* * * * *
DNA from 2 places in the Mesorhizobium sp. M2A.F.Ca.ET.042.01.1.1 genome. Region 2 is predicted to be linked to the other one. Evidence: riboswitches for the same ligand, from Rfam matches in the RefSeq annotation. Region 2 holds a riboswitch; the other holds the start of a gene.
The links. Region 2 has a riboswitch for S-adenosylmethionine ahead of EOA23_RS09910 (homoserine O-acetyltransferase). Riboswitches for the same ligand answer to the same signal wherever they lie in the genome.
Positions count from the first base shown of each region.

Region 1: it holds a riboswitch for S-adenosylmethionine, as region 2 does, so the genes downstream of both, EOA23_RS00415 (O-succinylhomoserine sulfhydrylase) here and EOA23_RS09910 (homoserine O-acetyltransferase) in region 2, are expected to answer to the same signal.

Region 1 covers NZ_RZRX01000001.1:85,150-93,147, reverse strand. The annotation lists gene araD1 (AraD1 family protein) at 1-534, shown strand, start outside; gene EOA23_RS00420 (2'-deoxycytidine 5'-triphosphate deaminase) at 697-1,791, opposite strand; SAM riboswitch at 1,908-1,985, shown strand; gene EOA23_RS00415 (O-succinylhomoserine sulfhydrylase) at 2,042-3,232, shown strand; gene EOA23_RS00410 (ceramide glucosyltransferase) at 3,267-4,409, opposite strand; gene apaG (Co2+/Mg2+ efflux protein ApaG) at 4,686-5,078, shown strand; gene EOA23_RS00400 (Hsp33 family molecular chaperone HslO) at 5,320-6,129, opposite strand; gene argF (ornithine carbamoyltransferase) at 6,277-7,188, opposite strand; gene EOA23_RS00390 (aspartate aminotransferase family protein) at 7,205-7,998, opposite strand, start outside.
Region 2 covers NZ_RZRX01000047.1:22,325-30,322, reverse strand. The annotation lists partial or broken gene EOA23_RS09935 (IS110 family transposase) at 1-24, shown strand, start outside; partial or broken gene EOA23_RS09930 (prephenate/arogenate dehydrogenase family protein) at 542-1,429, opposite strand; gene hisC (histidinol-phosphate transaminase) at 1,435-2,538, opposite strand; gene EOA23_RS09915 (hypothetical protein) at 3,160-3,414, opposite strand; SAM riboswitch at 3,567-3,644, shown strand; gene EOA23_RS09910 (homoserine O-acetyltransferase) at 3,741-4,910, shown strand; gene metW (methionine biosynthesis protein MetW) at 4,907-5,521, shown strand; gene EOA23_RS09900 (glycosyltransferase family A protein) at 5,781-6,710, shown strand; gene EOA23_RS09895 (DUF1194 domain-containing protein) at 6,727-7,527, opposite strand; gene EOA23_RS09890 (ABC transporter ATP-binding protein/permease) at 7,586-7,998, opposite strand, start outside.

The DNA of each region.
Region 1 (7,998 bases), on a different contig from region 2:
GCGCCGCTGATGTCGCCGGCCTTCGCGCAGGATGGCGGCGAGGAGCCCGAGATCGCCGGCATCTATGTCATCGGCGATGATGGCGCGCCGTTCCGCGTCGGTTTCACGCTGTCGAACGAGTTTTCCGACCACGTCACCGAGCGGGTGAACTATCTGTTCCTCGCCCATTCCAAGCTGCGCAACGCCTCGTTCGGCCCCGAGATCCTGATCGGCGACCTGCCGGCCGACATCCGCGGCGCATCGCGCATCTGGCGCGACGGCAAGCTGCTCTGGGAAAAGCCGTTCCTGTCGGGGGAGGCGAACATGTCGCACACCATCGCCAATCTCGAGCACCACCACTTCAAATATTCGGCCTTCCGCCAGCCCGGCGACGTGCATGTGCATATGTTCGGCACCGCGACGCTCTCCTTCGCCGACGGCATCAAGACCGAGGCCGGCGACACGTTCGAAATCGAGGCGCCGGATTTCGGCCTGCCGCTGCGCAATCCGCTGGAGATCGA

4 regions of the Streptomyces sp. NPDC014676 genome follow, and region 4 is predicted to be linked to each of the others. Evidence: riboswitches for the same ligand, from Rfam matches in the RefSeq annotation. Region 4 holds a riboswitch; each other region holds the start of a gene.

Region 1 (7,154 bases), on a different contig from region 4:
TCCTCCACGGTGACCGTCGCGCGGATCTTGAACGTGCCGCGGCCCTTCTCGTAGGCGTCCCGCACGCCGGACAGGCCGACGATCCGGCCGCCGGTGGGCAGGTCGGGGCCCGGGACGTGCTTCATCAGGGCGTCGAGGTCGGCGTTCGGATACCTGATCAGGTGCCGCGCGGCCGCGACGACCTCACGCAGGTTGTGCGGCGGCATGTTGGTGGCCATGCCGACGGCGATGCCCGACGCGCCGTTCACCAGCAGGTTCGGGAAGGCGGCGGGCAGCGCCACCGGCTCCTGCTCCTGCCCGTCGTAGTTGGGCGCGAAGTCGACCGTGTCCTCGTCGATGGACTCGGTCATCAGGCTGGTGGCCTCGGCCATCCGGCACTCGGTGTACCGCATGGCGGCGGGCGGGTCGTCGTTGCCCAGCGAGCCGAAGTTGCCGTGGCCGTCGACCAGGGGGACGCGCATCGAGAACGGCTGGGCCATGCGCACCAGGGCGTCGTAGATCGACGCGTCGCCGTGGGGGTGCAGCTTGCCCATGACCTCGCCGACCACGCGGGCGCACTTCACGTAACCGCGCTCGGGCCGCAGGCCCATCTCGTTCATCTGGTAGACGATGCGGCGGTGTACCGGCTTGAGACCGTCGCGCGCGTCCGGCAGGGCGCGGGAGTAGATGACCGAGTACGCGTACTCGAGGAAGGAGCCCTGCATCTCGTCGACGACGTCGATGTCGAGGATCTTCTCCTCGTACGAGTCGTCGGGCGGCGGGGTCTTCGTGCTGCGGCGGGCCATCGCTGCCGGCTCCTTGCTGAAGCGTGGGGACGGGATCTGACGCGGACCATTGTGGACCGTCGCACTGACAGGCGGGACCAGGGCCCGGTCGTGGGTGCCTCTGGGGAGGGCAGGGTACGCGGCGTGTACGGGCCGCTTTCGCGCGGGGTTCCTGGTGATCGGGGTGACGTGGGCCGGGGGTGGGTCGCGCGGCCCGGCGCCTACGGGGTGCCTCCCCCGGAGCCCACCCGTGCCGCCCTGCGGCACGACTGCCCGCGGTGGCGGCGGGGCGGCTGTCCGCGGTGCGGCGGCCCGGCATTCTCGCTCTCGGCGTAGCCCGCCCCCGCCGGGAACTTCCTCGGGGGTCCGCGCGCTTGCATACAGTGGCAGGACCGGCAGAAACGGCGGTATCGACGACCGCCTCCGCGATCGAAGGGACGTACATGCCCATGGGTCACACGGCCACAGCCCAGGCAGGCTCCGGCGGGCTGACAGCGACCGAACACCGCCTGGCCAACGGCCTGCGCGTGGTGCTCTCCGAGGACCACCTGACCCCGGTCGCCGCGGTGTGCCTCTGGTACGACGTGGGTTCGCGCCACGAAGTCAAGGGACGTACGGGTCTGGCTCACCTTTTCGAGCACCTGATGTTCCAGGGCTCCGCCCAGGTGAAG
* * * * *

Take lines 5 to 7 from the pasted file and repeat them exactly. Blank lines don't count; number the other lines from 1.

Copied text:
Region 1 covers NZ_RZRX01000001.1:85,150-93,147, reverse strand. The annotation lists gene araD1 (AraD1 family protein) at 1-534, shown strand, start outside; gene EOA23_RS00420 (2'-deoxycytidine 5'-triphosphate deaminase) at 697-1,791, opposite strand; SAM riboswitch at 1,908-1,985, shown strand; gene EOA23_RS00415 (O-succinylhomoserine sulfhydrylase) at 2,042-3,232, shown strand; gene EOA23_RS00410 (ceramide glucosyltransferase) at 3,267-4,409, opposite strand; gene apaG (Co2+/Mg2+ efflux protein ApaG) at 4,686-5,078, shown strand; gene EOA23_RS00400 (Hsp33 family molecular chaperone HslO) at 5,320-6,129, opposite strand; gene argF (ornithine carbamoyltransferase) at 6,277-7,188, opposite strand; gene EOA23_RS00390 (aspartate aminotransferase family protein) at 7,205-7,998, opposite strand, start outside.
Region 2 covers NZ_RZRX01000047.1:22,325-30,322, reverse strand. The annotation lists partial or broken gene EOA23_RS09935 (IS110 family transposase) at 1-24, shown strand, start outside; partial or broken gene EOA23_RS09930 (prephenate/arogenate dehydrogenase family protein) at 542-1,429, opposite strand; gene hisC (histidinol-phosphate transaminase) at 1,435-2,538, opposite strand; gene EOA23_RS09915 (hypothetical protein) at 3,160-3,414, opposite strand; SAM riboswitch at 3,567-3,644, shown strand; gene EOA23_RS09910 (homoserine O-acetyltransferase) at 3,741-4,910, shown strand; gene metW (methionine biosynthesis protein MetW) at 4,907-5,521, shown strand; gene EOA23_RS09900 (glycosyltransferase family A protein) at 5,781-6,710, shown strand; gene EOA23_RS09895 (DUF1194 domain-containing protein) at 6,727-7,527, opposite strand; gene EOA23_RS09890 (ABC transporter ATP-binding protein/permease) at 7,586-7,998, opposite strand, start outside.

The DNA of each region.